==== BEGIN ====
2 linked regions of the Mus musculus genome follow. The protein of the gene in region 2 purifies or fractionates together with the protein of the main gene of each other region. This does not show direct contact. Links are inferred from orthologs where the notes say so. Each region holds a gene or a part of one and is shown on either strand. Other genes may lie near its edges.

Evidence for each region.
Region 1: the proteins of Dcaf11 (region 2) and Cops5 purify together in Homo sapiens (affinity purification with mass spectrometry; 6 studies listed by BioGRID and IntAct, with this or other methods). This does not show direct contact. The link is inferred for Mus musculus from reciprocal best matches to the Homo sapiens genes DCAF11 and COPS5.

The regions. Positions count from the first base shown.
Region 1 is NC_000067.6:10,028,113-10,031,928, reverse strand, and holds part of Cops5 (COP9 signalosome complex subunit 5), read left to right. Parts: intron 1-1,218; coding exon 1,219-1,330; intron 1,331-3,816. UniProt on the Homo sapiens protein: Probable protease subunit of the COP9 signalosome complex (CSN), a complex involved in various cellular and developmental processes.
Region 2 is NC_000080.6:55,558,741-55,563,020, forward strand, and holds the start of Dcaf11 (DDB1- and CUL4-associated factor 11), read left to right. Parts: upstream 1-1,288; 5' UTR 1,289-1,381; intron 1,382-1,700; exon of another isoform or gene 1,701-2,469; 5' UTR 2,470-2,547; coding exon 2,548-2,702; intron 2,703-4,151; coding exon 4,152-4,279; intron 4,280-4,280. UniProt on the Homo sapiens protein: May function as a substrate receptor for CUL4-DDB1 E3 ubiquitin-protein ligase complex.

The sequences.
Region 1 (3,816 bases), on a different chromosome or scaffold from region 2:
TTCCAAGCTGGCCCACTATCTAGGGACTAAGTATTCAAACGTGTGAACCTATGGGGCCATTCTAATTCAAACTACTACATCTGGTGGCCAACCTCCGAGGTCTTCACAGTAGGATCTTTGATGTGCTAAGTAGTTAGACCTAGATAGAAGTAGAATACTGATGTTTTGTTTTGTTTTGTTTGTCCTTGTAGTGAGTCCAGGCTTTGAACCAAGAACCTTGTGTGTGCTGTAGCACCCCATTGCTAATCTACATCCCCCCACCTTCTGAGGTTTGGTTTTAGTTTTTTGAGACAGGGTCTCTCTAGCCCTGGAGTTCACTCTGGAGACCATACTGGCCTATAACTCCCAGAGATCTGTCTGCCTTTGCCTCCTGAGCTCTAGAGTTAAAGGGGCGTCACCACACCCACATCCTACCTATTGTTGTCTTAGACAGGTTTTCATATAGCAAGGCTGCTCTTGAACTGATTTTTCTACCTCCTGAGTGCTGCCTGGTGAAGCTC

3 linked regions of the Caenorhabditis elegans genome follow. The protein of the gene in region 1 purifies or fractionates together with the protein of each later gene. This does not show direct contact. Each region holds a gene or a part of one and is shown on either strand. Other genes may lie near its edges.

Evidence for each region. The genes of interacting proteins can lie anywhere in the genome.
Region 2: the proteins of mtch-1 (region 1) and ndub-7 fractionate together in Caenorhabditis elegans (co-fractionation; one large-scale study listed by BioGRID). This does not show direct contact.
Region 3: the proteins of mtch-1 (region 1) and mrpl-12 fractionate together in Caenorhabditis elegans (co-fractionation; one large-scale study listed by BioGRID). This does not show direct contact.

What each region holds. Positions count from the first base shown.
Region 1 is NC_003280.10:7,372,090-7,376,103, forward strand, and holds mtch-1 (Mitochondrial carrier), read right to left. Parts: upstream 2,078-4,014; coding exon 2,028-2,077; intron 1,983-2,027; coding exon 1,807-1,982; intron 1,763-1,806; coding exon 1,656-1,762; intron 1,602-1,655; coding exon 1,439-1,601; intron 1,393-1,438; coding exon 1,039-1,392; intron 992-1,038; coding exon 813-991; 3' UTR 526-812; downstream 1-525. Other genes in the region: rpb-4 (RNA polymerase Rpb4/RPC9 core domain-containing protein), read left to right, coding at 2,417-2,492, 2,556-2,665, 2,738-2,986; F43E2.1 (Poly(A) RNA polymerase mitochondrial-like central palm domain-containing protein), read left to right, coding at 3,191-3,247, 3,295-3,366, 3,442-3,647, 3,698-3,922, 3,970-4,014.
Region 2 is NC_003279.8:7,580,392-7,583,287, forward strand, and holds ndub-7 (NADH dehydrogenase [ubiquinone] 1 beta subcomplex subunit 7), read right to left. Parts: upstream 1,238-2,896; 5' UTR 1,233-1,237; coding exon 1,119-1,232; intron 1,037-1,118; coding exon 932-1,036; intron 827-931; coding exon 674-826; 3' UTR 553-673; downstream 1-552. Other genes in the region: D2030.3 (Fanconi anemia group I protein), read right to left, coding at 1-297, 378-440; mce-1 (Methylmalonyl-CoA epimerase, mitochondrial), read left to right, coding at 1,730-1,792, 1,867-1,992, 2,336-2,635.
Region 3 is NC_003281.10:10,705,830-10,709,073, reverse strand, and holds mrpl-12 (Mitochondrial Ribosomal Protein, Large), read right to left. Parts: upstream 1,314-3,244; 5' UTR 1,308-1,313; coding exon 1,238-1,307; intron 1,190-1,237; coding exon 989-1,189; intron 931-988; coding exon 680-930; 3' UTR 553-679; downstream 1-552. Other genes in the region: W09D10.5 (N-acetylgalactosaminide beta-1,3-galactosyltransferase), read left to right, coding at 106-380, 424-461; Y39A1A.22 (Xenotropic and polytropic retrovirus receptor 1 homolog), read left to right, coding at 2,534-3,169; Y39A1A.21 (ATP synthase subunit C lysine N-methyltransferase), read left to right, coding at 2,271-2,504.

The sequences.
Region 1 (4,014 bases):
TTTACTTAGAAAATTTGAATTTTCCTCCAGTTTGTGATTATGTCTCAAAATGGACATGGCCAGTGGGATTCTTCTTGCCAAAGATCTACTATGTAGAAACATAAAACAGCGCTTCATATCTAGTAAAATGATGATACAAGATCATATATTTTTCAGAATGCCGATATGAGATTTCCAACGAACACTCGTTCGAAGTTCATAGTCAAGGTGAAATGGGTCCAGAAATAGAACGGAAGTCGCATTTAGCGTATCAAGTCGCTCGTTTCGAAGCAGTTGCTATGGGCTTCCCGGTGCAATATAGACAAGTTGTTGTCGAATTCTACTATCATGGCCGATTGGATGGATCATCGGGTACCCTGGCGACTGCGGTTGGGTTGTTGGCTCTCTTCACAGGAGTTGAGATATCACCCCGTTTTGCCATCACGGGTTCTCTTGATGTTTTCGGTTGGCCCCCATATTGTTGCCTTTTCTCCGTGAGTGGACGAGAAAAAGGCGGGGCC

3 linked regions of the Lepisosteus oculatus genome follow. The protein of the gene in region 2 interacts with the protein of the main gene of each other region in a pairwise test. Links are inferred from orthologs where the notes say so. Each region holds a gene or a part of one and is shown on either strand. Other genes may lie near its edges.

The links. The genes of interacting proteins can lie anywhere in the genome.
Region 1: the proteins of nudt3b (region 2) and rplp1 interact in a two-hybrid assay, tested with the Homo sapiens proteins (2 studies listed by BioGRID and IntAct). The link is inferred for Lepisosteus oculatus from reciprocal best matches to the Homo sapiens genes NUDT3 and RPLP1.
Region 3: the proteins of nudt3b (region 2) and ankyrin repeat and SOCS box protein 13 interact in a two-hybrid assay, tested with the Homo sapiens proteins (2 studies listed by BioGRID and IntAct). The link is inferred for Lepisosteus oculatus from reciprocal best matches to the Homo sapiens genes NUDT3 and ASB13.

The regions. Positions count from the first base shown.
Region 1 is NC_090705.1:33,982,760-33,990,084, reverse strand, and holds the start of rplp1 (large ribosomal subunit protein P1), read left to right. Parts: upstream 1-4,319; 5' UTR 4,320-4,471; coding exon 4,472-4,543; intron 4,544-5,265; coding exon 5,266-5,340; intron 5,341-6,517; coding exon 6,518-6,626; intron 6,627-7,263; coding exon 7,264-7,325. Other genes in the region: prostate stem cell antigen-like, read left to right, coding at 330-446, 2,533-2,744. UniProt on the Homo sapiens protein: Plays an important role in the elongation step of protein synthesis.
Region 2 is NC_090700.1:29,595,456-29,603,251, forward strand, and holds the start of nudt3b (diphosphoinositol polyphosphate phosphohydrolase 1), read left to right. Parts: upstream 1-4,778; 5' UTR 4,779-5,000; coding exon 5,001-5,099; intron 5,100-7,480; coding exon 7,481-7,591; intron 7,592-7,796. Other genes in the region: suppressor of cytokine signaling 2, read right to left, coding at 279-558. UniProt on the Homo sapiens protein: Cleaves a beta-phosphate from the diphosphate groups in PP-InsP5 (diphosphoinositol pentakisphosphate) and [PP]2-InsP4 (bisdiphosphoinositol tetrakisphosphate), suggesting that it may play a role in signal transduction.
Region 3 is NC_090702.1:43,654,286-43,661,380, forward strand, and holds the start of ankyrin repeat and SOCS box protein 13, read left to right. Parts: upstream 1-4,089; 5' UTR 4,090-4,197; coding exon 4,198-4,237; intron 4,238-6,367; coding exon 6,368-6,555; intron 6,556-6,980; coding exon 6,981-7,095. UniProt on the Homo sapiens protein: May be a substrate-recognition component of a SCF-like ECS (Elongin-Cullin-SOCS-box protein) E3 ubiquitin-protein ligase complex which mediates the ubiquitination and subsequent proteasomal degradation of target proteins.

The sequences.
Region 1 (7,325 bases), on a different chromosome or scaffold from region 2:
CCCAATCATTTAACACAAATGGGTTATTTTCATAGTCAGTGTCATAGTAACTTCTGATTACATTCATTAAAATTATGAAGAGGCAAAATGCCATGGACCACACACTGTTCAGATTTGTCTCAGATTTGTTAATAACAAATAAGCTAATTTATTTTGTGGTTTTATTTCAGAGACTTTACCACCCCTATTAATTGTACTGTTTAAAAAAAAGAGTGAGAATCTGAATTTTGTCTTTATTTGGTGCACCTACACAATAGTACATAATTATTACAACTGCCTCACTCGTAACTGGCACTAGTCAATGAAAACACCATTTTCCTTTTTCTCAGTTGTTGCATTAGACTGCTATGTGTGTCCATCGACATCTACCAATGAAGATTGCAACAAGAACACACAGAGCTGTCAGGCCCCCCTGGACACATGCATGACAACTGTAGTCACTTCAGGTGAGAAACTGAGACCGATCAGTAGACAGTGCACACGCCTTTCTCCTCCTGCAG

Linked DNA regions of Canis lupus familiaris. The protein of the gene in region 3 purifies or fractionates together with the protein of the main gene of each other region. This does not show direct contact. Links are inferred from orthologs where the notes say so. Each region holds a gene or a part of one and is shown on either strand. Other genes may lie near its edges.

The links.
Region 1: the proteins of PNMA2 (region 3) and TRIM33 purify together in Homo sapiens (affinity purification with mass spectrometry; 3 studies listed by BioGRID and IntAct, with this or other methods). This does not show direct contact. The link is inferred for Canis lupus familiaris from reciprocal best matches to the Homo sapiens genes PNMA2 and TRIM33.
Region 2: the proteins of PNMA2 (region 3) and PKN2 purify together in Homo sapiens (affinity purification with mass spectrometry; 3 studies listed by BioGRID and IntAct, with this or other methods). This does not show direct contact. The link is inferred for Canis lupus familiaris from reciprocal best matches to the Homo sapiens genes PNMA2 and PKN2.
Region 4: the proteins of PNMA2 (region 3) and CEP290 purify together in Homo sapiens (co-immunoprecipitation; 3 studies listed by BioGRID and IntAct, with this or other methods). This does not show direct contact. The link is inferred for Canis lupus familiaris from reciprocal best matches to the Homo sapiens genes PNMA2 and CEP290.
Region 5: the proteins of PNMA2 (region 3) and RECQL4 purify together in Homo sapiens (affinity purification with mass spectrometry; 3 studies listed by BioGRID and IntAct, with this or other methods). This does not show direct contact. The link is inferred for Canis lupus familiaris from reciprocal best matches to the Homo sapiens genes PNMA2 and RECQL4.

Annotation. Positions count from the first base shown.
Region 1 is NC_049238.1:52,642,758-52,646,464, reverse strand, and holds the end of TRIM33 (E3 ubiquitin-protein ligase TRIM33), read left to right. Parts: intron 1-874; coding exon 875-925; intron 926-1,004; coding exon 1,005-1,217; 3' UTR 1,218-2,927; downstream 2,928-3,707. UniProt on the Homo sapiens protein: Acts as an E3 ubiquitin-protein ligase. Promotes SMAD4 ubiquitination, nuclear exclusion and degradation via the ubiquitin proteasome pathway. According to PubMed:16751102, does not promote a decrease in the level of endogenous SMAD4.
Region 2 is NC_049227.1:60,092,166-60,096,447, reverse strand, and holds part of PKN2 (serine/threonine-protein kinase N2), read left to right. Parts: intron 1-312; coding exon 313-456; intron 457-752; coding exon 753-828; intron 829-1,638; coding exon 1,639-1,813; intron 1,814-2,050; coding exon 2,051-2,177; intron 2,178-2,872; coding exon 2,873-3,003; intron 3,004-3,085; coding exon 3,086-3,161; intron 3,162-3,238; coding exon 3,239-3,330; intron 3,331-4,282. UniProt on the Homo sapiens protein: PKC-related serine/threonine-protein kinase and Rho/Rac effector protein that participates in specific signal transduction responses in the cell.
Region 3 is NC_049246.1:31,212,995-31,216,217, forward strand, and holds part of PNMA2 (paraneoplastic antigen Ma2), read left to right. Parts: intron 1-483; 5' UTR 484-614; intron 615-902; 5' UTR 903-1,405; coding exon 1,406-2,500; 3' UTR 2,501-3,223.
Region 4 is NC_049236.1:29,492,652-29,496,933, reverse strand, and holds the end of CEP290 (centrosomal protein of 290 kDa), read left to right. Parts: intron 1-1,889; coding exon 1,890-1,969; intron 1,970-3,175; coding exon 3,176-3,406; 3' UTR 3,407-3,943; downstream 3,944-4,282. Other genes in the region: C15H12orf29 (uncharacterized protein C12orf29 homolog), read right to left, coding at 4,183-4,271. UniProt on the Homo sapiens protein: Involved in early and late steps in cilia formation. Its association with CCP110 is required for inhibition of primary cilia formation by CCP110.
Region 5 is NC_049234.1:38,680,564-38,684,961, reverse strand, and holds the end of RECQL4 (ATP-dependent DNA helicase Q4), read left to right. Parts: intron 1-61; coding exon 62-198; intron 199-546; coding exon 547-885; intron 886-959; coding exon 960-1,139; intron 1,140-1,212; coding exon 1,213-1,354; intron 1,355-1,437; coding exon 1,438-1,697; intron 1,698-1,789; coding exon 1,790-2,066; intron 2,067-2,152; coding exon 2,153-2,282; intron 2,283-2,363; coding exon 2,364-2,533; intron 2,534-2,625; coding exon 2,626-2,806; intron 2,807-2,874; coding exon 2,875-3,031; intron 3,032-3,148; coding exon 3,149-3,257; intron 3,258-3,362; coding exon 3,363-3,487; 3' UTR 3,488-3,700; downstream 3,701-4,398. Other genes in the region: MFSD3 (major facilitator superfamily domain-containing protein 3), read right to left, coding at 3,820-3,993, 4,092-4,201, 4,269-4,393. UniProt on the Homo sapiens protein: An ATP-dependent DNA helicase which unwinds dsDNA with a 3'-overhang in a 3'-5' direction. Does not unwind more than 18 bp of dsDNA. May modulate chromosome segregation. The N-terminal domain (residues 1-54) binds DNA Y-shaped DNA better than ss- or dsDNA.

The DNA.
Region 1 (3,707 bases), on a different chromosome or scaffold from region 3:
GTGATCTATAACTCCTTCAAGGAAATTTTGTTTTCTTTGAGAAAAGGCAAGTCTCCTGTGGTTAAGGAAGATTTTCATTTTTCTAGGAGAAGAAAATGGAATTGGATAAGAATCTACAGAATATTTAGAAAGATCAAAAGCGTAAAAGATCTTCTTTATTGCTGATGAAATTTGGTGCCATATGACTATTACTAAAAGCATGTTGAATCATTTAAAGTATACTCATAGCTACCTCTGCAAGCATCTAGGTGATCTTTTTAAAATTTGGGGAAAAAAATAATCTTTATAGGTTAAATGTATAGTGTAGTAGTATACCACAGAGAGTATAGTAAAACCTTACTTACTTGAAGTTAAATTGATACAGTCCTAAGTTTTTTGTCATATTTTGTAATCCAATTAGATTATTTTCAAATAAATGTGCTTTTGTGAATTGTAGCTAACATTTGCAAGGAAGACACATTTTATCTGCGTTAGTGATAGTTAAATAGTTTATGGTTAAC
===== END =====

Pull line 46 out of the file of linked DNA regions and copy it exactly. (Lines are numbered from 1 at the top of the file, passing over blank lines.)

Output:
GTGATCTATAACTCCTTCAAGGAAATTTTGTTTTCTTTGAGAAAAGGCAAGTCTCCTGTGGTTAAGGAAGATTTTCATTTTTCTAGGAGAAGAAAATGGAATTGGATAAGAATCTACAGAATATTTAGAAAGATCAAAAGCGTAAAAGATCTTCTTTATTGCTGATGAAATTTGGTGCCATATGACTATTACTAAAAGCATGTTGAATCATTTAAAGTATACTCATAGCTACCTCTGCAAGCATCTAGGTGATCTTTTTAAAATTTGGGGAAAAAAATAATCTTTATAGGTTAAATGTATAGTGTAGTAGTATACCACAGAGAGTATAGTAAAACCTTACTTACTTGAAGTTAAATTGATACAGTCCTAAGTTTTTTGTCATATTTTGTAATCCAATTAGATTATTTTCAAATAAATGTGCTTTTGTGAATTGTAGCTAACATTTGCAAGGAAGACACATTTTATCTGCGTTAGTGATAGTTAAATAGTTTATGGTTAAC